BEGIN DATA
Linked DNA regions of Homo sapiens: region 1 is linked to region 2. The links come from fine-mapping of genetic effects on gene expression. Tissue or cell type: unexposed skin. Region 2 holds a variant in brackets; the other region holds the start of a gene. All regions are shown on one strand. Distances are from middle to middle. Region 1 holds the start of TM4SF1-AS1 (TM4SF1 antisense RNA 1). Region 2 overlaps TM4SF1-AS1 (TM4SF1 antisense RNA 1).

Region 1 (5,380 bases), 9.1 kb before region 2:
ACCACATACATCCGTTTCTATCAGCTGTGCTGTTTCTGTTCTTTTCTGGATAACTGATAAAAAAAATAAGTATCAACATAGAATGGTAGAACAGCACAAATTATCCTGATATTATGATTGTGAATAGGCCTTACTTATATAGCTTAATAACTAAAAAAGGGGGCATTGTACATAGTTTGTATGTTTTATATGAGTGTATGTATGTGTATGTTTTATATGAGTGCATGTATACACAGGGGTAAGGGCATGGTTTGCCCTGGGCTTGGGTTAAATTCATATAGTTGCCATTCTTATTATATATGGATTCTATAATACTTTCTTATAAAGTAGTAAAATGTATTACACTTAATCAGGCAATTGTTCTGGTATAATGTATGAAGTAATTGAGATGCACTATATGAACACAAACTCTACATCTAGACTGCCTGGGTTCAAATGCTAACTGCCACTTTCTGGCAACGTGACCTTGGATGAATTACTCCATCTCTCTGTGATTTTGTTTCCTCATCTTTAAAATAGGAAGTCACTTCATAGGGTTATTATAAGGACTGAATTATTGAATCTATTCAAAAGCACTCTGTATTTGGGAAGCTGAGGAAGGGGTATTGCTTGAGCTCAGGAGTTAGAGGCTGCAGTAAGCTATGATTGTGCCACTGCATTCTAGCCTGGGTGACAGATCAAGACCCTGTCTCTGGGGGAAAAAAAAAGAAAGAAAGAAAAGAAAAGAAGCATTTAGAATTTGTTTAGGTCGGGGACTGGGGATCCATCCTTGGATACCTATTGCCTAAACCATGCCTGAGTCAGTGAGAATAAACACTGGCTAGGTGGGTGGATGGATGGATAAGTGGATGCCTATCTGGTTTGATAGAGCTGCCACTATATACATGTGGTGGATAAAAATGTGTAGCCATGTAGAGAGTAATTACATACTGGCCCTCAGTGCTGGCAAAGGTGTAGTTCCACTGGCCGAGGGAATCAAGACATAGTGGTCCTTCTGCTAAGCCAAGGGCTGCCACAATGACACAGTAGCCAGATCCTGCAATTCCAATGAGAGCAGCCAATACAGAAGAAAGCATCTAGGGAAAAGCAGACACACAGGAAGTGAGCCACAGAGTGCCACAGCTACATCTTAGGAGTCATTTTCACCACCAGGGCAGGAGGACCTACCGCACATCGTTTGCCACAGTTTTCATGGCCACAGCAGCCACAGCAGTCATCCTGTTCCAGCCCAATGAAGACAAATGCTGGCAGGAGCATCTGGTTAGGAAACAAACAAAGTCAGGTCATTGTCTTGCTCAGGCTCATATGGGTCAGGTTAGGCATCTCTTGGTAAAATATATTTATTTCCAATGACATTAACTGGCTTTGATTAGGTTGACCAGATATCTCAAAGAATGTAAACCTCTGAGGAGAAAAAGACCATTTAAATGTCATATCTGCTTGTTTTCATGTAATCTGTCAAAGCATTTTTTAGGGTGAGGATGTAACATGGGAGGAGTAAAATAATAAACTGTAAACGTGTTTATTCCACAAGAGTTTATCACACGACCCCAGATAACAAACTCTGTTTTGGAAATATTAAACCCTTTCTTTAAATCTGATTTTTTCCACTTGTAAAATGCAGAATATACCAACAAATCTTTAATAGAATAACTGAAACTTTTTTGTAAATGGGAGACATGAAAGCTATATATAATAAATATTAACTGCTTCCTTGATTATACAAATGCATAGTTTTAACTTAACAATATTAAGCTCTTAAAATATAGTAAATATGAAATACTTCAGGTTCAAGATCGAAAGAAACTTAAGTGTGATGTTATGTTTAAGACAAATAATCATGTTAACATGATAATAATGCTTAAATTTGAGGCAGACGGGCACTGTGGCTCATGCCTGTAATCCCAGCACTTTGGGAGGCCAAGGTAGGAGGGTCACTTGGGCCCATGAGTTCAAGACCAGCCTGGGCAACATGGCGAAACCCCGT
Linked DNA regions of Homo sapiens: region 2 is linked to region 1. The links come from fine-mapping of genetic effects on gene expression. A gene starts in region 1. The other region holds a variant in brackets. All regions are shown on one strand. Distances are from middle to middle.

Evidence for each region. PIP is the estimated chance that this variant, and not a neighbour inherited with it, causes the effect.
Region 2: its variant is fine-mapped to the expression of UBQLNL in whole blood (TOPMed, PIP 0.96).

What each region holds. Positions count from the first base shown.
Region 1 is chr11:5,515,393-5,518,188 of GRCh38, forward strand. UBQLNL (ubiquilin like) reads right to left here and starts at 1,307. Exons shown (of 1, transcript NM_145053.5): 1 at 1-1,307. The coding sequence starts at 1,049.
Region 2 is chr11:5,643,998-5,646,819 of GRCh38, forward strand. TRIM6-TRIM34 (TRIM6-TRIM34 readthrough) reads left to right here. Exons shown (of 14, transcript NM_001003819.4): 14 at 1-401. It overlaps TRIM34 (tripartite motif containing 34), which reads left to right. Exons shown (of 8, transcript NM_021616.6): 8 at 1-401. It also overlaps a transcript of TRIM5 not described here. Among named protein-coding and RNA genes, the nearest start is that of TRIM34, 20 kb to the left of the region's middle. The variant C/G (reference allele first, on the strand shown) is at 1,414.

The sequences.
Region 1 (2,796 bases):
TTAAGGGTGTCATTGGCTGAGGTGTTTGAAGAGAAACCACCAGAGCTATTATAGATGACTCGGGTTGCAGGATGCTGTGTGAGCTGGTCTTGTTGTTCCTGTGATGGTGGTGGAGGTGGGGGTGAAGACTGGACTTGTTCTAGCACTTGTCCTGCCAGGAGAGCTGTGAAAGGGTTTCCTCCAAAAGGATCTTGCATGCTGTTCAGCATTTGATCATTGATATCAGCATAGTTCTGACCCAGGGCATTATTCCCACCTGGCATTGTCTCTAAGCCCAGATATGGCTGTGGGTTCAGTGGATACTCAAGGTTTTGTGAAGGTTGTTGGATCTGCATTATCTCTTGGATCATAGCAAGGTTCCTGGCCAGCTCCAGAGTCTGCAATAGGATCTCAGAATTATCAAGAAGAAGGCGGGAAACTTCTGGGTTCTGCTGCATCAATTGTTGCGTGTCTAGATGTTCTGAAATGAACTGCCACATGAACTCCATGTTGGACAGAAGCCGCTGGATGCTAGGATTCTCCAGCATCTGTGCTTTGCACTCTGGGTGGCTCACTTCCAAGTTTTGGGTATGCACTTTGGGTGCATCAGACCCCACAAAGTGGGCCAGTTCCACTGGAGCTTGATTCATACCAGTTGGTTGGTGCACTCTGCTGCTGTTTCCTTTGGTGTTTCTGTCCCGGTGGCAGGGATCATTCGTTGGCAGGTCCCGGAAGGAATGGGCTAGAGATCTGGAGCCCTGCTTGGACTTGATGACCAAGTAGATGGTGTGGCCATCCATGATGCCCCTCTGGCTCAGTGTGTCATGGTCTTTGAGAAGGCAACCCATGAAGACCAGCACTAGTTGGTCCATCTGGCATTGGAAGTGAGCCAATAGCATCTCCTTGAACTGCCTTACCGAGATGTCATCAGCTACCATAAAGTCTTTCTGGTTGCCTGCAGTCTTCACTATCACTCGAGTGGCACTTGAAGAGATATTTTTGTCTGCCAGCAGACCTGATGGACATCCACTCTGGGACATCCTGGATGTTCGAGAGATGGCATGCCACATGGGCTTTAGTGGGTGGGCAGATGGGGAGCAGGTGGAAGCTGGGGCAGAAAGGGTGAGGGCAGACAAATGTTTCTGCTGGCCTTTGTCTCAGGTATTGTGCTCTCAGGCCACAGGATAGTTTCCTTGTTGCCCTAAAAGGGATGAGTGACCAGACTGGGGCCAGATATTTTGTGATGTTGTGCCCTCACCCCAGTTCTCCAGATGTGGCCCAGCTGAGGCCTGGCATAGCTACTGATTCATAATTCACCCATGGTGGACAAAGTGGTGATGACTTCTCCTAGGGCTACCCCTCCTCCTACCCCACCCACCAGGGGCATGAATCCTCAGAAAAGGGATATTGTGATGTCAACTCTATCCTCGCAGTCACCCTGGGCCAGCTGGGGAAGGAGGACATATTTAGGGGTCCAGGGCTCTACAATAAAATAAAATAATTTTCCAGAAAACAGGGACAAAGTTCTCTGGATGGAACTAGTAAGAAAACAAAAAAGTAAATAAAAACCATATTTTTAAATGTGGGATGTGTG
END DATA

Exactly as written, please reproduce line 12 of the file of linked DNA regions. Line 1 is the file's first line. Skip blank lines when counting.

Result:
TTAAGGGTGTCATTGGCTGAGGTGTTTGAAGAGAAACCACCAGAGCTATTATAGATGACTCGGGTTGCAGGATGCTGTGTGAGCTGGTCTTGTTGTTCCTGTGATGGTGGTGGAGGTGGGGGTGAAGACTGGACTTGTTCTAGCACTTGTCCTGCCAGGAGAGCTGTGAAAGGGTTTCCTCCAAAAGGATCTTGCATGCTGTTCAGCATTTGATCATTGATATCAGCATAGTTCTGACCCAGGGCATTATTCCCACCTGGCATTGTCTCTAAGCCCAGATATGGCTGTGGGTTCAGTGGATACTCAAGGTTTTGTGAAGGTTGTTGGATCTGCATTATCTCTTGGATCATAGCAAGGTTCCTGGCCAGCTCCAGAGTCTGCAATAGGATCTCAGAATTATCAAGAAGAAGGCGGGAAACTTCTGGGTTCTGCTGCATCAATTGTTGCGTGTCTAGATGTTCTGAAATGAACTGCCACATGAACTCCATGTTGGACAGAAGCCGCTGGATGCTAGGATTCTCCAGCATCTGTGCTTTGCACTCTGGGTGGCTCACTTCCAAGTTTTGGGTATGCACTTTGGGTGCATCAGACCCCACAAAGTGGGCCAGTTCCACTGGAGCTTGATTCATACCAGTTGGTTGGTGCACTCTGCTGCTGTTTCCTTTGGTGTTTCTGTCCCGGTGGCAGGGATCATTCGTTGGCAGGTCCCGGAAGGAATGGGCTAGAGATCTGGAGCCCTGCTTGGACTTGATGACCAAGTAGATGGTGTGGCCATCCATGATGCCCCTCTGGCTCAGTGTGTCATGGTCTTTGAGAAGGCAACCCATGAAGACCAGCACTAGTTGGTCCATCTGGCATTGGAAGTGAGCCAATAGCATCTCCTTGAACTGCCTTACCGAGATGTCATCAGCTACCATAAAGTCTTTCTGGTTGCCTGCAGTCTTCACTATCACTCGAGTGGCACTTGAAGAGATATTTTTGTCTGCCAGCAGACCTGATGGACATCCACTCTGGGACATCCTGGATGTTCGAGAGATGGCATGCCACATGGGCTTTAGTGGGTGGGCAGATGGGGAGCAGGTGGAAGCTGGGGCAGAAAGGGTGAGGGCAGACAAATGTTTCTGCTGGCCTTTGTCTCAGGTATTGTGCTCTCAGGCCACAGGATAGTTTCCTTGTTGCCCTAAAAGGGATGAGTGACCAGACTGGGGCCAGATATTTTGTGATGTTGTGCCCTCACCCCAGTTCTCCAGATGTGGCCCAGCTGAGGCCTGGCATAGCTACTGATTCATAATTCACCCATGGTGGACAAAGTGGTGATGACTTCTCCTAGGGCTACCCCTCCTCCTACCCCACCCACCAGGGGCATGAATCCTCAGAAAAGGGATATTGTGATGTCAACTCTATCCTCGCAGTCACCCTGGGCCAGCTGGGGAAGGAGGACATATTTAGGGGTCCAGGGCTCTACAATAAAATAAAATAATTTTCCAGAAAACAGGGACAAAGTTCTCTGGATGGAACTAGTAAGAAAACAAAAAAGTAAATAAAAACCATATTTTTAAATGTGGGATGTGTG